Maine: An Encyclopedia


Location Map for Sangerville

Location Map for Sangerville

Year Population
1970 1,107
1980 1,398
1990 1,219
2000 1,270
2010 1,343
Sangerville Population Chart 1820-2010

Population Trend 1820-2010

Geographic Data
N. Latitude 45:07:26
W. Latitude 69:18:39
Maine House District 119
Maine Senate District 4
Congress District 2
Area sq. mi. (total) 39.7
Area sq. mi. (land) 38.5
Population/sq.mi. (land) 34.9
County: Piscataquis

Total=land+water; Land=land only

Sign: Welcome to Sangerville (2002)

[SANG-ehr-vil] is a town in Piscataquis County, incorporated on June 13, 1814 from the township T4 R6 NWP. It later ceded land to Guilford in 1889.

The area was settled when Phineas Ames brought his family there in 1803. He built a grist mill on Black Stream. Another early arrival, Thomas Prince, established a fulling mill. Shortly thereafter, William Farnham reportedly brought young apple trees from Garland and planted the first orchard.

Though called Amestown for Ames its earliest settler, upon incorporation it was renamed in honor of its early proprietor, Colonel Calvin Sanger of Sherborn, Massachusetts.

Church in Sangerville (2002)

Church in Sangerville (2002)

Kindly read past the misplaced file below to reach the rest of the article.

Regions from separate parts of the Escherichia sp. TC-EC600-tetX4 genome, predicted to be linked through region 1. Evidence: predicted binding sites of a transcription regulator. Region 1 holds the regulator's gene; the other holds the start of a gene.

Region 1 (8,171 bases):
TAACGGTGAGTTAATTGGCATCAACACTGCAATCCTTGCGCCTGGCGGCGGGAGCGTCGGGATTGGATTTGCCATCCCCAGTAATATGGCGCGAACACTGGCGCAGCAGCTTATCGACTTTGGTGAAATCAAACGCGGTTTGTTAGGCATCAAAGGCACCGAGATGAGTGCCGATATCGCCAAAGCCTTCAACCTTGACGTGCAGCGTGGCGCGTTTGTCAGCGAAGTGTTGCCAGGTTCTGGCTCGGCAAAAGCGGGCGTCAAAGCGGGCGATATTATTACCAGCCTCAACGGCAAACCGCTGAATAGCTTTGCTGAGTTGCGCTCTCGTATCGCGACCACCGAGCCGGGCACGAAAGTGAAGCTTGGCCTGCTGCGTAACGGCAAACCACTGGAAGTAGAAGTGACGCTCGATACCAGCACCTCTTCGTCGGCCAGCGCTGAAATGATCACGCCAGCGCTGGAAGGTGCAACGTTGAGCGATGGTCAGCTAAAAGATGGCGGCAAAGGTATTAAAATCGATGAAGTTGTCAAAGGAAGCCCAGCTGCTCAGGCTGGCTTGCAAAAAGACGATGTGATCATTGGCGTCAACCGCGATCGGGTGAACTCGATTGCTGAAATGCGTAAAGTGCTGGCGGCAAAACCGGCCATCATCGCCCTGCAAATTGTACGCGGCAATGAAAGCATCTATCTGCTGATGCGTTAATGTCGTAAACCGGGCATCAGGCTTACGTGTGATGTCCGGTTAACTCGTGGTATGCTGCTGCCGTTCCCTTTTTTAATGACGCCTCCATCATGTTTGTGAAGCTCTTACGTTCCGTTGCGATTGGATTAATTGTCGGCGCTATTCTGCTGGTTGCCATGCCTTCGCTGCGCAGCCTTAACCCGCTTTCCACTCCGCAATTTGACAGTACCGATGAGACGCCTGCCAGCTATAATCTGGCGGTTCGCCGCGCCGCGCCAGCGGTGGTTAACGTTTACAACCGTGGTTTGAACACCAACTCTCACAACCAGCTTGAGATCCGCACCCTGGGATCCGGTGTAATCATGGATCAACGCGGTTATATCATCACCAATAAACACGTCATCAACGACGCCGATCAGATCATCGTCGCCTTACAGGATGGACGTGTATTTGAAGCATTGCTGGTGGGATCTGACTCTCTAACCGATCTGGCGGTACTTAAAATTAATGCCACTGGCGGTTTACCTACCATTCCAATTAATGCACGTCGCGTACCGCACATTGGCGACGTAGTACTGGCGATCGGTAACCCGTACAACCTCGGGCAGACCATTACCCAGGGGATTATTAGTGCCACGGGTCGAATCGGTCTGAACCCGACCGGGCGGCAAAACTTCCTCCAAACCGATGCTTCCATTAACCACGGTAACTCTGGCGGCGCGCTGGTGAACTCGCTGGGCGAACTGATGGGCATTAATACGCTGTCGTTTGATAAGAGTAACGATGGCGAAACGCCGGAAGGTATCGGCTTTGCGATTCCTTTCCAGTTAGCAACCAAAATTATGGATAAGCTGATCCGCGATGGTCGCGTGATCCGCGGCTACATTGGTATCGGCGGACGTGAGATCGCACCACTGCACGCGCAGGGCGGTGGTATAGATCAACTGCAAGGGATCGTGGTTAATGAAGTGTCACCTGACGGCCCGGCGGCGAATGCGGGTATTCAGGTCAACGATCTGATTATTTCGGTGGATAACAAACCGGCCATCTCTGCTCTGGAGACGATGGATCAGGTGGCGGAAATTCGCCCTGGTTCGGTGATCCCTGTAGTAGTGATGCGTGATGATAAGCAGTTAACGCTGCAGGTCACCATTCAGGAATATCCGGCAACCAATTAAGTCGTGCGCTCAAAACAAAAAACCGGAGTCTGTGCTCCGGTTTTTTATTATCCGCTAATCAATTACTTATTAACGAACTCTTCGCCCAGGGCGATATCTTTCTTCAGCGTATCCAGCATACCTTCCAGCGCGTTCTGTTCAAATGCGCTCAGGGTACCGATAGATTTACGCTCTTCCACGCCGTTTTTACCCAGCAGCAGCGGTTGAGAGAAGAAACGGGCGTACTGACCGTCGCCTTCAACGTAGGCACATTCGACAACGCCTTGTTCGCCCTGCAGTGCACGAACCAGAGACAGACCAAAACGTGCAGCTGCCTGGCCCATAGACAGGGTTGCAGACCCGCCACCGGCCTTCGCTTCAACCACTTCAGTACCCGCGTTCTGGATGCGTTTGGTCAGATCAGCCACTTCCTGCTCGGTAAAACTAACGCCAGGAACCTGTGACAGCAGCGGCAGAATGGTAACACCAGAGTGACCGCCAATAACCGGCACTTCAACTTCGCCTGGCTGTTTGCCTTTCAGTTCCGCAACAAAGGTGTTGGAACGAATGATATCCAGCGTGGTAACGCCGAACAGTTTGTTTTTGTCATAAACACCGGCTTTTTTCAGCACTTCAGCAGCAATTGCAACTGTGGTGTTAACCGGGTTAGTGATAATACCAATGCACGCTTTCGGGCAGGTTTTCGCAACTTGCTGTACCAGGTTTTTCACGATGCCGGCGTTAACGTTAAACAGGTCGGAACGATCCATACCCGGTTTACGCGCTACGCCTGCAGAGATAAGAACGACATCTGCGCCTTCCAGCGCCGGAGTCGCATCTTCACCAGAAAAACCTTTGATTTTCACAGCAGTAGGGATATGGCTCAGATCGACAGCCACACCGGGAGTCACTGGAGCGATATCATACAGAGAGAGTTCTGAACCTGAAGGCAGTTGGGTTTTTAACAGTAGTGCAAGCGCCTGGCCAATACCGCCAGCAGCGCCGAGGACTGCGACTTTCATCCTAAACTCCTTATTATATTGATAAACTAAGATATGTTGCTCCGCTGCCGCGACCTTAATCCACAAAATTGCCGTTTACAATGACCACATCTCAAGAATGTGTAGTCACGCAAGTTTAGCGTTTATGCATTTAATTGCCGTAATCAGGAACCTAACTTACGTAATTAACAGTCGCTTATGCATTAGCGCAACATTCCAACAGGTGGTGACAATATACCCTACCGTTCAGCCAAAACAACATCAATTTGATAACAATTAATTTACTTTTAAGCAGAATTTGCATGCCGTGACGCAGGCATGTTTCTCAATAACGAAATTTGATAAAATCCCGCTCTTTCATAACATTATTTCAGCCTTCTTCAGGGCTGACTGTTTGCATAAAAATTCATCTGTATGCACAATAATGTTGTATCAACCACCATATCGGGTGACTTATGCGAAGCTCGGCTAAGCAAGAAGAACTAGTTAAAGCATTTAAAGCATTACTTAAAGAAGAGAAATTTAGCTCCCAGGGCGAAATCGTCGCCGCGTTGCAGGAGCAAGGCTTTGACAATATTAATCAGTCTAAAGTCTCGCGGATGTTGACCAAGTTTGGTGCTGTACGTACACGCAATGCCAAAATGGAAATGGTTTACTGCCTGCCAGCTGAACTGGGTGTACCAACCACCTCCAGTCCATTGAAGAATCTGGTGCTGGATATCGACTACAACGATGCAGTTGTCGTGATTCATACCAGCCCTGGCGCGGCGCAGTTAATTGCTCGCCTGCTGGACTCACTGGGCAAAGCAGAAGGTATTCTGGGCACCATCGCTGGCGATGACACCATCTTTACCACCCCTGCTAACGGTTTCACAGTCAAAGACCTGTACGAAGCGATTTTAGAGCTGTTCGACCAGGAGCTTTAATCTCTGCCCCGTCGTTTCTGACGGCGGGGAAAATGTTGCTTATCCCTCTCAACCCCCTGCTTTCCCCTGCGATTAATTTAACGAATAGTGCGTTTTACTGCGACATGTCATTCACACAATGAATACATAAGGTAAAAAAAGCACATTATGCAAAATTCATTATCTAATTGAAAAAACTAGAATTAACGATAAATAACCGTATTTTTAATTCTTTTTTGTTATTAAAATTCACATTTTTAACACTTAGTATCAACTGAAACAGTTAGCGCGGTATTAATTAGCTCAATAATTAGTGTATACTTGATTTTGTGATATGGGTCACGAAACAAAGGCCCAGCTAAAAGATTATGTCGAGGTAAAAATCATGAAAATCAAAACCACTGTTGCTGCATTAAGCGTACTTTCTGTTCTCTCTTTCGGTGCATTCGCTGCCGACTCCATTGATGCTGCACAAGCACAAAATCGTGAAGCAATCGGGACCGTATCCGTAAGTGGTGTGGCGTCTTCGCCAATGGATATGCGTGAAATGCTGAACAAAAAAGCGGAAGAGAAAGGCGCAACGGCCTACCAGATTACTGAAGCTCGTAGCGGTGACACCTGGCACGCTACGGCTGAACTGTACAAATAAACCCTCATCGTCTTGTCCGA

Sangerville Town Hall (2002)

Sangerville Town Hall (2002)

Bronze plaques mark the birthplaces of inventor Sir Hiram S. Maxim and mining tycoon Sir Harry Oakes, apparently a descendant of the Oakes family that had moved there by 1808.

Sangerville Post Office (2011)

Sangerville Post Office

Masonic Temple and American Legion Hall (2011)

Masonic Temple and American Legion Hall (2011)

Sangerville has been a small lumbering and agricultural community for most of its history. Adjacent to Guilford, its main village is just south of the Piscataquis River, which forms its northern boundary.

In the 1880’s Sangerville village hosted a grist mill, a sawmill, a tannery, and a woolen mill, which employed about fifty people. Elsewhere in town there were three sawmills, a shingle mill, and another grist mill.

The town has several ponds, the largest of which is Manhanock, accessible by a boat ramp off Route 23 near Sangerville village. Manhanock and Harlow (in Parkman) ponds are managed as one 595-acre water body since fish pass freely under a bridge separating the two.

The 403-acre Center Pond, a recreational area, is indeed in the center of the township and is accessible off the Silver Mills Road.  The 93-acre Marr Pond is in East Sangerville.


Medal of HonorCongressional Medal of Honor winners:

Civil War


Form of Government: Town Meeting-Select Board-Manager.

Additional resources

175th Anniversary Sangerville: Centeseptquinary, 1814-1989. Sangerville, Me. History Book Text Committee. 1989. [University of Maine, Raymond H. Fogler Library, Special Collections; Maine State Library]

Bailey, Parley A., 1822-1904. Correspondence, 1864-1865. (Cataloger Note: letters written to and from Bailey and his wife Judith, and from his daughter Mary while he was serving in the Civil War.)

Dover, Foxcroft, Guilford, Sangerville, Dexter, Newport, Corinna Souvenir 1908. 1908? University of Maine, Raymond H. Fogler Library, Special Collections]

*Maine. Historic Preservation Commission. Augusta, Me.   Text and photos from National Register of Historic Places: and